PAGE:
The entry point to Ragnar Kjartansson’s The Visitors (2012)—if you’re lucky enough to see the beginning of the looping one-hour, nine-channel video—is like awakening each day in a house full of people who were up all night while you slept. Slightly disorienting, the sound, light, and being start streaming into the gallery as each of the screens lights up. The camera is impartial: The shots are static, uncomplicated, and filmed with natural light. Individual facts, like who and where these people are, aren’t apparent, but searching for facts misses the point.
The Visitors is a recording of a group of musicians—all friends of Kjartansson—playing on Rokeby Farm in New York. At the time of filming, the artist was going through a divorce and was blindsided by reading his wife’s poetry. He started writing music to fit one of the poems; maybe it was a way to deal with his own defeat, maybe to just have a last moment with his wife by adopting her work. He saw the opportunity to bring together his friends and created a family-reunion-like atmosphere on the farm. Kjartansson selected people, but not the instruments they would play. The group played music in the house for a week, trying out different things for the song “Feminine Ways,” and scheduled the cameras, headphones, and everything else around filming (including a cannon fired twice) in one take at sunset.
A pink rose
In the glittery frost
A diamond heart
And the orange red fire
Once again I fall into
My feminine ways
The group is composed of excessively talented art-school musicians who have each mastered numerous instruments and can predict each other’s musical quirks. They are more than capable of creating ineffable moments of brilliance. By chance, they’ve captured a wistful nostalgia, but I’m not sure that’s their intention. Kjartansson’s wider oeuvre shows a longing for a time that didn’t exist: for example, the myth of the rambling blues musician—he doesn’t seem to understand that those blues musicians were not really free to travel, they were forced to flee. It would be easy to deride The Visitors as a pastiche of art-school hipster flophouses and rent parties, a cosplay of American beatnik aesthetics. It brings together the pain of listening to a jam band noodle along for an hour with costumes from Portlandia, rendered in HD on nine screens. Yet its optimism and poise immediately gets under the viewer’s skin.
The music world mirrors the tightening economic conditions of contemporary times, in which fewer musicians get more, and more musicians get nothing. This group has succeeded by creating micro-economies for their work—and they’ve needed to, as their works are entirely too smart, too talented, and too diligent to be mainstream. They occupy a distinct space in the creative economy, at the center of a giant Venn diagram of band member, poet, theorist, alternative economy conservatory/art-school attendee, disruptor, internationalist, business professional, and artist impresario. If the music doesn’t get you, their rugged beards and wispy dresses will seduce even the most all-black-wearing, stern, academically credentialed, anti-capitalist stoic. They hit that spot in your soul where you wish your charisma was, and it’s impossible to resist.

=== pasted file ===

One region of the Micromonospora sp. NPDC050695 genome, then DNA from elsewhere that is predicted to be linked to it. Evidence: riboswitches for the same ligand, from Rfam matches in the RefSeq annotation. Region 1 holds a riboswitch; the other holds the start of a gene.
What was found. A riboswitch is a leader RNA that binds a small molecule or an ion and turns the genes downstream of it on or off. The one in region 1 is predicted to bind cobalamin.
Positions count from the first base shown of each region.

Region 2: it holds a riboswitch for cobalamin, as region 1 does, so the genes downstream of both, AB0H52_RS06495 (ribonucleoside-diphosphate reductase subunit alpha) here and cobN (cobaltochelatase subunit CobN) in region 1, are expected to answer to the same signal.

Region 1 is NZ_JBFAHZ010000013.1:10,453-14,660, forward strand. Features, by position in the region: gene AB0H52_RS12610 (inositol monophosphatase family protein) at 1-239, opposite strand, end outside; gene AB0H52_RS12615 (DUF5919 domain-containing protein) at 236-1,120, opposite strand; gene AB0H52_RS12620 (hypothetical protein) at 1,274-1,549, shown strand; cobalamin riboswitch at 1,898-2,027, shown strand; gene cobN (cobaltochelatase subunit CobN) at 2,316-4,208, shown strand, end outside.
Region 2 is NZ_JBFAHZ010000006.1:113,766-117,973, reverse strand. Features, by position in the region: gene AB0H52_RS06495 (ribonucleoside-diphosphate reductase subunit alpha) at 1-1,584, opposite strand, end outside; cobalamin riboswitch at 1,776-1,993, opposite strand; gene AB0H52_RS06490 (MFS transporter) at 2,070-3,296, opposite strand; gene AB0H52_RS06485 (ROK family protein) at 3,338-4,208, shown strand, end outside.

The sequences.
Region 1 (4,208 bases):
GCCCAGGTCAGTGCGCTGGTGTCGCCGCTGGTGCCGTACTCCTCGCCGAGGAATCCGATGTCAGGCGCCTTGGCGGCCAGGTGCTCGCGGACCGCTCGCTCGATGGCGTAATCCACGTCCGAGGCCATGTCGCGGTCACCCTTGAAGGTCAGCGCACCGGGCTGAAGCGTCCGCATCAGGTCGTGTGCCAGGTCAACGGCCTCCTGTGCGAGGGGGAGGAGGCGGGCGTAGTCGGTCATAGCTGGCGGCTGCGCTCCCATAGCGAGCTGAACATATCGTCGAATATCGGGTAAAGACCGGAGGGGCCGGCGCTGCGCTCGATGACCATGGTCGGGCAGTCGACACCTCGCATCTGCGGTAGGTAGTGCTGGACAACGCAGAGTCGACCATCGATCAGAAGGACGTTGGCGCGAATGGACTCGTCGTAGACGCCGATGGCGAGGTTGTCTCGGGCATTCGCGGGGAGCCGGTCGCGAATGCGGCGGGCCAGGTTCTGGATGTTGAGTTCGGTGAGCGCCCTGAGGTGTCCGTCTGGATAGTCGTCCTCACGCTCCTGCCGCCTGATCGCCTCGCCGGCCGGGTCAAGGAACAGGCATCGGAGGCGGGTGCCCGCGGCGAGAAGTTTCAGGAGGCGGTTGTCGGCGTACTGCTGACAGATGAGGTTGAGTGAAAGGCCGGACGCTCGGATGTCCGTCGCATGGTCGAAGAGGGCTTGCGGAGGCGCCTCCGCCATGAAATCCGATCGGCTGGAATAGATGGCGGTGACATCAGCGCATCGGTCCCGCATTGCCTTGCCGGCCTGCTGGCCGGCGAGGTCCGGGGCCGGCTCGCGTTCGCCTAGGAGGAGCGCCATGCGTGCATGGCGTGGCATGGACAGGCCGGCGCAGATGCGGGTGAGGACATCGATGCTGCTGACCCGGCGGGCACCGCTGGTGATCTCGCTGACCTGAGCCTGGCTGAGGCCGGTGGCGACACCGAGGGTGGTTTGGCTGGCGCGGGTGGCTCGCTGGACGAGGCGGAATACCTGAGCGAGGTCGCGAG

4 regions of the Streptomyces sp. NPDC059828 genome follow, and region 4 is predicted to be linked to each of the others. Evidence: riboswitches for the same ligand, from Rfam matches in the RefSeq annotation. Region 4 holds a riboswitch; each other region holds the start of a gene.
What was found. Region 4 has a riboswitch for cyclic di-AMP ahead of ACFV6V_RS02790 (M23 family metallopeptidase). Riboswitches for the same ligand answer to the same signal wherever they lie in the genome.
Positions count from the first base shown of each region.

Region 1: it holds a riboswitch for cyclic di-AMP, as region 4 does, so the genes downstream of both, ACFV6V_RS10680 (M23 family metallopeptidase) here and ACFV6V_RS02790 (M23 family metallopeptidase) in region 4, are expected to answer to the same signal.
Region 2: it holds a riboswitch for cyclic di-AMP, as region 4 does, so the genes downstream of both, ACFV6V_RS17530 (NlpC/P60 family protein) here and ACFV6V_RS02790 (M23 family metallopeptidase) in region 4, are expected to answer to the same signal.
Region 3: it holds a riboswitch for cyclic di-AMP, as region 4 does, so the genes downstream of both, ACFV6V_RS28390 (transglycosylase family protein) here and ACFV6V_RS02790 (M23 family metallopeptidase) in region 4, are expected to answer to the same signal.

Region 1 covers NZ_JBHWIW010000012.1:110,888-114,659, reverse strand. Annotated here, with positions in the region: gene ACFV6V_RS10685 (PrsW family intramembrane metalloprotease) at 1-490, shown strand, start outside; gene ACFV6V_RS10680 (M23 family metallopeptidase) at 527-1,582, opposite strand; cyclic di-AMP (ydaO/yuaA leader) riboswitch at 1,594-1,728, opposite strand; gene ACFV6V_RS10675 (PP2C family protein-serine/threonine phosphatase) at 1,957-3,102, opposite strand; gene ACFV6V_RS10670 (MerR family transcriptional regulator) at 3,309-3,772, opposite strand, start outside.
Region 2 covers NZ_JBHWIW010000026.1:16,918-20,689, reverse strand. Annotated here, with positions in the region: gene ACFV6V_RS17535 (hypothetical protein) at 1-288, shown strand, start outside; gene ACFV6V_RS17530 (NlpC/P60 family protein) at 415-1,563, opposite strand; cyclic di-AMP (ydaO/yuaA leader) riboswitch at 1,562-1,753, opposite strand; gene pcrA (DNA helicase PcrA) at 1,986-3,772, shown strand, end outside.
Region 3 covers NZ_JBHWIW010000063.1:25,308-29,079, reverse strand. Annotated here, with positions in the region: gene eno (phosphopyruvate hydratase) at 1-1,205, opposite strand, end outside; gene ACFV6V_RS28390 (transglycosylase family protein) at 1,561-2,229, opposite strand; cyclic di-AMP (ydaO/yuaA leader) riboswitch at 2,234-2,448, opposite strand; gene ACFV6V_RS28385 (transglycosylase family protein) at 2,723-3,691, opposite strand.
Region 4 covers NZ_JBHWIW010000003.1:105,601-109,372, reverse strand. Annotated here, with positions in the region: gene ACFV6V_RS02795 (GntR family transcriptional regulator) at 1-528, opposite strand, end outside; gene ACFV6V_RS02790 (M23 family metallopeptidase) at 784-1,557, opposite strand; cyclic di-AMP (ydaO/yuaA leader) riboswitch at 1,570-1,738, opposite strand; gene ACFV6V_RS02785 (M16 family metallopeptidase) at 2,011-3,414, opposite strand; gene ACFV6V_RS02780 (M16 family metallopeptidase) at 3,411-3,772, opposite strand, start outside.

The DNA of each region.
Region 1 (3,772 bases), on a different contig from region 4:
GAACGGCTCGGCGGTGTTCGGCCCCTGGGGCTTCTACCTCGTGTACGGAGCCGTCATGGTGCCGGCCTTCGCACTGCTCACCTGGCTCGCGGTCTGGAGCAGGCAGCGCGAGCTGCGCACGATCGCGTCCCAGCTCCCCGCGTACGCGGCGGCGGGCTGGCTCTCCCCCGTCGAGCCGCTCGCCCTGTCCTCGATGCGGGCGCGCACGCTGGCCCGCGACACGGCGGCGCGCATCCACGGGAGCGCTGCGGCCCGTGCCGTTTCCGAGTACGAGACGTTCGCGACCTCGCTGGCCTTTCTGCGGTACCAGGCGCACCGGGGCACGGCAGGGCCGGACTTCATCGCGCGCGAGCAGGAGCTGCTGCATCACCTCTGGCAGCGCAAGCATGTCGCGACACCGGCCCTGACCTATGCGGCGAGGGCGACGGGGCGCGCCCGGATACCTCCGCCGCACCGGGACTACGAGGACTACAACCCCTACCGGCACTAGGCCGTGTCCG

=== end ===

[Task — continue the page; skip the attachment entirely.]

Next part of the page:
You protect the world from me
As if I’m the only one who’s cruel
You’ve taken me
To the bitter end
Once again I fall into
My feminine ways
Recently Boris Groys spoke of the aestheticization of politics, or creating a useless politics that will outlive the ordinary, everyday use-value of political machinations. It would be easy to read The Visitors as a politicization of aesthetics. Instead of creating art-for-art’s-sake from politics, Kjartansson is creating a utopian space where people can play, which is a radical economic and political move.
There are stars exploding around you
And there is nothing you can do
The Visitors exposes the way musicians come together as well as how they interact with the passive viewer. Instead of recording in a studio and releasing an antiseptic song-as-a-song, The Visitors is a video of a performance. I refer not to the musical performance here, but the event, the coming together of solipsistic individuals who are scheduling around complicated professional obligations.
These pro musicians cannot pretend that they don’t have stage personas. They perform with their stage faces, with a studied apathy for the music world and the recording. By the end, each camera transforms from busy character study to a lost potency, from a buzzing house to an empty one. The whole process is an intermingling of modes: an art residency, a single object, and downtime with friends. In the end, they all break character: Exposed by friendship’s piercing gaze, they look into each other’s eyes, and they have to smile and walk off into the distance together, leaving The Visitors soaked in their relationships and mutual trust.
The Visitors is on view at the Institute for Contemporary Arts in Boston through November 2, 2014.